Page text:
About the Department
UA’s Department of Electrical and Computer Engineering offers dynamic programs for students interested in a traditional electrical engineering degree or those who desire a specialization in computer engineering.
Both programs are ABET accredited. Electrical engineering students become immersed in at least two of the following core areas: communications systems, computers, control systems, electromagnetics, electronics and microelectronics, power and energy systems, and signal processing. Students in the computer engineering option specialize in the software and hardware components of modern computing systems.
Electrical and computer engineering graduates have career opportunities in a number of industries and fields including, but not limited to, computing, telecommunications, manufacturing, maintenance, utilities, aerospace, automotive, defense/military, medical and consumer products. Electrical and computer engineers also design and operate a wide array of complex technological systems, such as power generation and distribution systems and modern computer-controlled manufacturing plants. The degree also provides an excellent background for graduate study in electrical or computer engineering as well as medicine and law.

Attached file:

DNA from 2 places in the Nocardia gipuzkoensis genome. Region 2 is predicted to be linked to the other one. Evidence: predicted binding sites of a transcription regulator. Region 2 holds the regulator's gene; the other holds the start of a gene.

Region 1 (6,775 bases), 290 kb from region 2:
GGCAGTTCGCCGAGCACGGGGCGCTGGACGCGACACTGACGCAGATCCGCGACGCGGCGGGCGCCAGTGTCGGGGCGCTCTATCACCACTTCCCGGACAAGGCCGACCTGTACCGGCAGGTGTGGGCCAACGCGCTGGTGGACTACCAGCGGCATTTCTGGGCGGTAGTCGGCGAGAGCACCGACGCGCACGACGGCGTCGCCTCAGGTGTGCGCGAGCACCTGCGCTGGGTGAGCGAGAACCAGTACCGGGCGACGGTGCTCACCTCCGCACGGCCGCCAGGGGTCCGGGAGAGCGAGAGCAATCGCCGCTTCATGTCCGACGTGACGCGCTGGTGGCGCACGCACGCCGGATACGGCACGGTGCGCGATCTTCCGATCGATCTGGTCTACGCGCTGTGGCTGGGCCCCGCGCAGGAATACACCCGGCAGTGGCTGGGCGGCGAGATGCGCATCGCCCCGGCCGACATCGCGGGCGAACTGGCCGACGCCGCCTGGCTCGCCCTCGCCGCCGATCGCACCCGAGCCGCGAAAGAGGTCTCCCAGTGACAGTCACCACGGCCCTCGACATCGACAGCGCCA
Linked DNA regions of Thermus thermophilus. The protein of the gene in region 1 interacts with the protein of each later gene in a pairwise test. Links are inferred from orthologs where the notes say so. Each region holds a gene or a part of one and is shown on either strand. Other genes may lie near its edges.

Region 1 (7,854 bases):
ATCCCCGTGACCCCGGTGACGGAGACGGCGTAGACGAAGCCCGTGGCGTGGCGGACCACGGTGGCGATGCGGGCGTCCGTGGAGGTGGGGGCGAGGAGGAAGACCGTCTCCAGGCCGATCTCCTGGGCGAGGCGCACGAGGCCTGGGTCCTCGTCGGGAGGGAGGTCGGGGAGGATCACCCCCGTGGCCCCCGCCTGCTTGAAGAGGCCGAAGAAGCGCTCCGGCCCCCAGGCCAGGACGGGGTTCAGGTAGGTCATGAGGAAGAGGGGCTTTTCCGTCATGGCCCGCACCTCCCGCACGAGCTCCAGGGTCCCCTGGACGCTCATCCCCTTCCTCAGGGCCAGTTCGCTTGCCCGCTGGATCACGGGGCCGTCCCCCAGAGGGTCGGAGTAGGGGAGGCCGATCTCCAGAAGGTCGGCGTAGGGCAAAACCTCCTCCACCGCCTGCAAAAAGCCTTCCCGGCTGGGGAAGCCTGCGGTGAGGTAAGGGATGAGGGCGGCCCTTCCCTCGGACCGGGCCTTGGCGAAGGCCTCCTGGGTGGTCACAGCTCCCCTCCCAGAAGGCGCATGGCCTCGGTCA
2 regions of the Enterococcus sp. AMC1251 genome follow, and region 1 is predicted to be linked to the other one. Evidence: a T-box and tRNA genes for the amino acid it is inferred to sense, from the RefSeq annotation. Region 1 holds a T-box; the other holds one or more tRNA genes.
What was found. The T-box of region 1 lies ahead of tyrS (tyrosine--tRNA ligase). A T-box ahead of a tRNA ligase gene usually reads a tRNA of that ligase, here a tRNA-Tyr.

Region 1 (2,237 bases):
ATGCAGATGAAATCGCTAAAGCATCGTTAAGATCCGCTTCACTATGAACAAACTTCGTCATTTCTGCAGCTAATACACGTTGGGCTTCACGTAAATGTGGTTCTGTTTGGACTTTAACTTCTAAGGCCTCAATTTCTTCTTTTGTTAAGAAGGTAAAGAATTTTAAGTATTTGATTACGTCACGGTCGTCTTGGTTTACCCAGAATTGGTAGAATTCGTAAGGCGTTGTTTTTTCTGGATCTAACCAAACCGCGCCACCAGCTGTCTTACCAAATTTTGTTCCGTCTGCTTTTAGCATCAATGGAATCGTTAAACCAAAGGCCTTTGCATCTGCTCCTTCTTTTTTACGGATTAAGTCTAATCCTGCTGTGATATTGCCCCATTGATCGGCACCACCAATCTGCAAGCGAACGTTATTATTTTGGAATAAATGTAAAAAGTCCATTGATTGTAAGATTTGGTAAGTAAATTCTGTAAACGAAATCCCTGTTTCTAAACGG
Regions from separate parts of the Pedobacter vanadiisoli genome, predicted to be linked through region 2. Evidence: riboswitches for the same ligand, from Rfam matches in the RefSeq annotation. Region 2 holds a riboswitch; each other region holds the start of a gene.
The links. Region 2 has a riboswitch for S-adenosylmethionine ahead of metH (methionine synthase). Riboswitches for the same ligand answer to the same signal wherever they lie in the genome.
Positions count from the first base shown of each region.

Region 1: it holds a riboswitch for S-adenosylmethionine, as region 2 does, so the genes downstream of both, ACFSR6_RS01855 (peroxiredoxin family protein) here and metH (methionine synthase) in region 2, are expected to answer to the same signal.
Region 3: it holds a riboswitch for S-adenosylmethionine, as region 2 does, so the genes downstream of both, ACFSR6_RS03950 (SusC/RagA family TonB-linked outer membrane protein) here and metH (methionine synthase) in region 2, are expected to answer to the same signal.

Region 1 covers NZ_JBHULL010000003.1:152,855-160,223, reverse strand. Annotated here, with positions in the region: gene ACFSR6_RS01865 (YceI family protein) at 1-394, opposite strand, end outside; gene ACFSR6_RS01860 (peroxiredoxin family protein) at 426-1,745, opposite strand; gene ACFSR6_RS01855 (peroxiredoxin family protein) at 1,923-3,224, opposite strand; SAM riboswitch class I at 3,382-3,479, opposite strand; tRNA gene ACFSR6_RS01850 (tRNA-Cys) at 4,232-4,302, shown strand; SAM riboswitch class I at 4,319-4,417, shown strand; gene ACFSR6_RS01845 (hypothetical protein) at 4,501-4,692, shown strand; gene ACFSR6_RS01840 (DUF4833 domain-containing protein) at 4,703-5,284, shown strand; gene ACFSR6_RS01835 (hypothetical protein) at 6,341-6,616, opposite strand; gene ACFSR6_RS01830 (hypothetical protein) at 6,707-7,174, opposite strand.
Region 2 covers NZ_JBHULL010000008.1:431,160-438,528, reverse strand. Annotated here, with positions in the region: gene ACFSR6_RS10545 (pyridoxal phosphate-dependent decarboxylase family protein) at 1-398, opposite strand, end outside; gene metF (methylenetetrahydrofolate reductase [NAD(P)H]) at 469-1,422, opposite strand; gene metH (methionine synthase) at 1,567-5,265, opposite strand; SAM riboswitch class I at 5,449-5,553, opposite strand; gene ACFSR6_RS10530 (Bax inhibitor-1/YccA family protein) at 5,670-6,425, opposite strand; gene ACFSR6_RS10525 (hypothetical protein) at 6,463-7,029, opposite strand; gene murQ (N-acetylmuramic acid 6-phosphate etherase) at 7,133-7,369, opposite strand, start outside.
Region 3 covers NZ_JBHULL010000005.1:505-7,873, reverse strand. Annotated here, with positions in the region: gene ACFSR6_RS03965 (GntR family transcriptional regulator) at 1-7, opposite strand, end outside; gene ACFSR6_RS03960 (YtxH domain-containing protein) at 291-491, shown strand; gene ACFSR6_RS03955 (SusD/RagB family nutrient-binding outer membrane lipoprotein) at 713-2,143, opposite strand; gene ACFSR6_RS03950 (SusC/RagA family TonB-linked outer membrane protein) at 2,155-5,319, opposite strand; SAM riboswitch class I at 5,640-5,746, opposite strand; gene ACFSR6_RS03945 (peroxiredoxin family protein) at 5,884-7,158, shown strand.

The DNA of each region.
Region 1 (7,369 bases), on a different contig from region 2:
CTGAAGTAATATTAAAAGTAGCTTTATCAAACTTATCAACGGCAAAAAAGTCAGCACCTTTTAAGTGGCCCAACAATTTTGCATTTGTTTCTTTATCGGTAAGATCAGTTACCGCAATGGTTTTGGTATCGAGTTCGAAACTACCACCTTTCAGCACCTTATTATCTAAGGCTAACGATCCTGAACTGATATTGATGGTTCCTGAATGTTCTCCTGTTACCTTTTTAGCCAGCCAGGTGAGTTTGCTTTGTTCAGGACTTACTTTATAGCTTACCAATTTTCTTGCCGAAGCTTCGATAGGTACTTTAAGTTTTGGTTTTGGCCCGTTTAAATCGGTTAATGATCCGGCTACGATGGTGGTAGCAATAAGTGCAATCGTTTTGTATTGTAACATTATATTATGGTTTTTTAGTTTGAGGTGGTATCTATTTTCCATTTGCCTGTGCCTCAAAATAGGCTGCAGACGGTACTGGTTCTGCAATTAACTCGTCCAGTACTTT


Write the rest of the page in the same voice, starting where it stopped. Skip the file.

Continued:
UA’s Department of Electrical and Computer Engineering will be nationally recognized for high-quality educational programs and research through focused activities and excellence of its faculty, staff, graduates and facilities.
UA’s Department of Electrical and Computer Engineering will
- provide high-quality and broad-based undergraduate and graduate education in electrical and computer engineering
- conduct high-quality research programs that will advance the state of knowledge
- contribute to the engineering profession and to society through service activities
- Bachelor of Science in Electrical Engineering
- Bachelor of Science in Electrical Engineering (Computer Option)
- Bachelor of Science in Electrical Engineering and Math
- Bachelor of Science in Electrical Engineering and Physics